SEPTEMBER EDITORIAL:

Returning to “normal”?

As restrictions on daily life have eased over the past several months, many have expressed great enthusiasm at the prospect of life returning to “normal.” A “normal” school year. A “normal” Homecoming. Supposed “normal” classes. And yes, while living life during a pandemic is arguably rather “atypical,” it’s appropriate to consider what the idea of “normalcy” truly means. And beyond the beguiling picture of lilacs and daisies. As a society, how do we determine what binds the confines of “normalcy?” And can we ever really return to “normalcy” in an ever-changing world? Over time, we’ve seen societal norms change, and the COVID-19 pandemic is just one example of an event that has catalyzed such shifts. Even in the case that the new norms created by the pandemic–such as wearing masks–were only temporary, the implications of such shifts may not be.

Quite possibly, we will continue to observe the ripple effects of such changes in society as we ride the never-ending train into the future. Let’s say you take a piece of paper and crumple it up into a ball. You hold the ball of paper for a few seconds before deciding to unfold it. You attempt to flatten it back out, just to realize no matter how hard you try, you will never be able to get the creases and fold marks out of that paper. That paper will never be the same as it was before you crumpled it. Consider 9/11. In a pre9/11 world, airport security was far less prominent than it is now. There was no “scan for weapons.” There was no dropping your loved ones off at the door because you weren’t allowed to go inside with them. After the attacks, airport security increased dramatically. We see all kinds of metal detectors, screening devices, and security checkpoints. We aren’t allowed to walk our families to the gates anymore. The environment in airports is less gentle and friendly, now more oriented toward protection.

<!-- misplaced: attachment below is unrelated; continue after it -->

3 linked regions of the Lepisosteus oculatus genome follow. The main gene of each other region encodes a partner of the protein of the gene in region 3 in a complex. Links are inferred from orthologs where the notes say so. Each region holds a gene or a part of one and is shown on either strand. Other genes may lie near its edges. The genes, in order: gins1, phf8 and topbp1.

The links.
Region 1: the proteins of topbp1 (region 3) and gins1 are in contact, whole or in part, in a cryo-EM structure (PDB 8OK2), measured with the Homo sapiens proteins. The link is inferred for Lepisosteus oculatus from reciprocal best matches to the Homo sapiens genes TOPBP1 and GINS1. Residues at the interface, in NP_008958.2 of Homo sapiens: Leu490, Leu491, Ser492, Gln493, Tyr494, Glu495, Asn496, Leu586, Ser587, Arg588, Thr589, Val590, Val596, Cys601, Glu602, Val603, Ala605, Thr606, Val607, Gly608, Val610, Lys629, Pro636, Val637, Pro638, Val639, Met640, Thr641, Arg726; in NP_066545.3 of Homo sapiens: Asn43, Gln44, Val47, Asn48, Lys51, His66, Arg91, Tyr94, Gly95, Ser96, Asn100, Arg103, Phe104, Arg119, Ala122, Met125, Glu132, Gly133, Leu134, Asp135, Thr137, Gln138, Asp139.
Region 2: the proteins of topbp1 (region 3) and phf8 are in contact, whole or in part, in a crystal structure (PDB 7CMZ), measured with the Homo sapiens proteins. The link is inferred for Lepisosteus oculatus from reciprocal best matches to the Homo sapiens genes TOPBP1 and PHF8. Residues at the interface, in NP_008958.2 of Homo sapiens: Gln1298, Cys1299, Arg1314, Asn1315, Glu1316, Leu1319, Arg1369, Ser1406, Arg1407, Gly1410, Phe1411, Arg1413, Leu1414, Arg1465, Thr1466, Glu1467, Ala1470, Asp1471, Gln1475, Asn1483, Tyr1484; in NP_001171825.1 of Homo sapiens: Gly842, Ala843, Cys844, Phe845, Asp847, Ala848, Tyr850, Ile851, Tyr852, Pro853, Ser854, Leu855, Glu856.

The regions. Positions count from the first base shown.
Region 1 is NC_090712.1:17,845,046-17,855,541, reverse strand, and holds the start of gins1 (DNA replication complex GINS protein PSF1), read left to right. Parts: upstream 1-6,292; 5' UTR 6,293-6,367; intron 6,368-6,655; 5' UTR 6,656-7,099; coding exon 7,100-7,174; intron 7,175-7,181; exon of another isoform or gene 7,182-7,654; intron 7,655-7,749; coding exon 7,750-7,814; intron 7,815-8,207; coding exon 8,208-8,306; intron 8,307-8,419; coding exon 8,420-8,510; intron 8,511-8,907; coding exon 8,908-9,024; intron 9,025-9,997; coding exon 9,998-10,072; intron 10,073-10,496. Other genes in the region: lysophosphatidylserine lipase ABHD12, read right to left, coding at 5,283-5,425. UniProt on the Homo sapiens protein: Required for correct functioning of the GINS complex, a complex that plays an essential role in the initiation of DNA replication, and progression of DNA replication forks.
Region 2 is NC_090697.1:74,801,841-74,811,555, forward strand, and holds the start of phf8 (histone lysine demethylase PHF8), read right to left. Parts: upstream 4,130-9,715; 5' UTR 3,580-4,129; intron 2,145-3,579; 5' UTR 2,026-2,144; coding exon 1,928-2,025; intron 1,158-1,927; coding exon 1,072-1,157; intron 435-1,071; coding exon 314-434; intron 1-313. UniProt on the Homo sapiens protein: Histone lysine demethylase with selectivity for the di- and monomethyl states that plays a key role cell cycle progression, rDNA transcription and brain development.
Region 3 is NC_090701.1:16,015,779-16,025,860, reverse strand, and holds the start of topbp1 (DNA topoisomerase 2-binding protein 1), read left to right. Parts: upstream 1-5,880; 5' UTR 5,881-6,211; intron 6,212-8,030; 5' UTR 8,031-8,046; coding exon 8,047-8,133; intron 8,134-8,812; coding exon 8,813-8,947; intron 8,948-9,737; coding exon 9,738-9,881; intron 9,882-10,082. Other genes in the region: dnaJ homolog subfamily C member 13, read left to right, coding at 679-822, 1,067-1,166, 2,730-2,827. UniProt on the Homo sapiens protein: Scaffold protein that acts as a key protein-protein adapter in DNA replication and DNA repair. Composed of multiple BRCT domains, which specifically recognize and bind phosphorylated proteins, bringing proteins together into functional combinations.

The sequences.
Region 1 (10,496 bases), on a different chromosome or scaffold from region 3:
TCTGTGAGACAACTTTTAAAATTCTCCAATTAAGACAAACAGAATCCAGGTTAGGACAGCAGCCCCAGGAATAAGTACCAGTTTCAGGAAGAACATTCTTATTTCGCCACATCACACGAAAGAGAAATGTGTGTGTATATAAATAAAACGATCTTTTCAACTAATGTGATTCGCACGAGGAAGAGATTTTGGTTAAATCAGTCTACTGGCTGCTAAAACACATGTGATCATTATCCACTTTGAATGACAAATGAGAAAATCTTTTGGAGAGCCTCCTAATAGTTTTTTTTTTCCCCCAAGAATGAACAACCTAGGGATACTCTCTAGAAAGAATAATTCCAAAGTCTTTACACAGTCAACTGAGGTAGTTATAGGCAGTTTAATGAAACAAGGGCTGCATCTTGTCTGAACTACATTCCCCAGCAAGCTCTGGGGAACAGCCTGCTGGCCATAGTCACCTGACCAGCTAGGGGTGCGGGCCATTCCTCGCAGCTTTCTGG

Although many Americans may find these more extensive airport security policies rather annoying and inconvenient; as a society, we generally accept that these changes have been made for the better. So, as you seek to be met with society’s return to “normal,” consider the following: Who are we without change? How are we supposed to grow if everything around us stays still?

This editorial represents the opinion of the Editorial Board, composed of the editors of all the sections of the X-Ray. After the Editorial Board discusses current issues at length, the Editors-in-Chief write the editorial so that it reflects the official opinion of the X-Ray staff.